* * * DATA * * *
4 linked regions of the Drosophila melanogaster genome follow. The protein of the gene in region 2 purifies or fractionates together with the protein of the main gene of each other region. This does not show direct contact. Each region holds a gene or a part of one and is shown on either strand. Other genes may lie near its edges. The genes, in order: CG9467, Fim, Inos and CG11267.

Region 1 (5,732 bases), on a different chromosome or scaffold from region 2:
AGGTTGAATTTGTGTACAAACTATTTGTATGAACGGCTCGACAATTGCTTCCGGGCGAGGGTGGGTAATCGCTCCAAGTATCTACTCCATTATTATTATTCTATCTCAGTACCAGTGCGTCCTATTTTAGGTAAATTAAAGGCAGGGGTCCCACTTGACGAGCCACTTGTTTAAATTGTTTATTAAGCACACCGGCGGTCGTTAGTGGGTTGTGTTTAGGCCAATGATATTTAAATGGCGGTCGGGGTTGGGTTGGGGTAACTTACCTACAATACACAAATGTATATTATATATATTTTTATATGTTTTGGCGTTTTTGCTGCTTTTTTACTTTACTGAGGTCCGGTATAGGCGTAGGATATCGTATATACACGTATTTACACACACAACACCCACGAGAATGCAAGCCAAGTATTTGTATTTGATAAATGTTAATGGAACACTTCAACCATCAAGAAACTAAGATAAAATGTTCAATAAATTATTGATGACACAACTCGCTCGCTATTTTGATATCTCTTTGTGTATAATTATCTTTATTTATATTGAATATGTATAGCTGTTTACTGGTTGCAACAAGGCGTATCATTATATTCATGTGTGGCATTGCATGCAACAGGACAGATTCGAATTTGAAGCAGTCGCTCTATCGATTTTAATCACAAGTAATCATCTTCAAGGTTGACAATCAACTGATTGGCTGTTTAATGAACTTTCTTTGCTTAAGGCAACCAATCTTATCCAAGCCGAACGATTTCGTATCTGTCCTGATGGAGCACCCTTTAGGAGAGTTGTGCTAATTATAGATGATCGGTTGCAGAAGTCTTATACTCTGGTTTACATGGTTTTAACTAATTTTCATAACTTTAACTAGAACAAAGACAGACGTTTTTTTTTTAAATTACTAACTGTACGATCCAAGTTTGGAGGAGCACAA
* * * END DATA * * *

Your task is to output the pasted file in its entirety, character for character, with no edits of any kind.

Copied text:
4 linked regions of the Drosophila melanogaster genome follow. The protein of the gene in region 2 purifies or fractionates together with the protein of the main gene of each other region. This does not show direct contact. Each region holds a gene or a part of one and is shown on either strand. Other genes may lie near its edges. The genes, in order: CG9467, Fim, Inos and CG11267.

Region 1 (5,732 bases), on a different chromosome or scaffold from region 2:
AGGTTGAATTTGTGTACAAACTATTTGTATGAACGGCTCGACAATTGCTTCCGGGCGAGGGTGGGTAATCGCTCCAAGTATCTACTCCATTATTATTATTCTATCTCAGTACCAGTGCGTCCTATTTTAGGTAAATTAAAGGCAGGGGTCCCACTTGACGAGCCACTTGTTTAAATTGTTTATTAAGCACACCGGCGGTCGTTAGTGGGTTGTGTTTAGGCCAATGATATTTAAATGGCGGTCGGGGTTGGGTTGGGGTAACTTACCTACAATACACAAATGTATATTATATATATTTTTATATGTTTTGGCGTTTTTGCTGCTTTTTTACTTTACTGAGGTCCGGTATAGGCGTAGGATATCGTATATACACGTATTTACACACACAACACCCACGAGAATGCAAGCCAAGTATTTGTATTTGATAAATGTTAATGGAACACTTCAACCATCAAGAAACTAAGATAAAATGTTCAATAAATTATTGATGACACAACTCGCTCGCTATTTTGATATCTCTTTGTGTATAATTATCTTTATTTATATTGAATATGTATAGCTGTTTACTGGTTGCAACAAGGCGTATCATTATATTCATGTGTGGCATTGCATGCAACAGGACAGATTCGAATTTGAAGCAGTCGCTCTATCGATTTTAATCACAAGTAATCATCTTCAAGGTTGACAATCAACTGATTGGCTGTTTAATGAACTTTCTTTGCTTAAGGCAACCAATCTTATCCAAGCCGAACGATTTCGTATCTGTCCTGATGGAGCACCCTTTAGGAGAGTTGTGCTAATTATAGATGATCGGTTGCAGAAGTCTTATACTCTGGTTTACATGGTTTTAACTAATTTTCATAACTTTAACTAGAACAAAGACAGACGTTTTTTTTTTAAATTACTAACTGTACGATCCAAGTTTGGAGGAGCACAA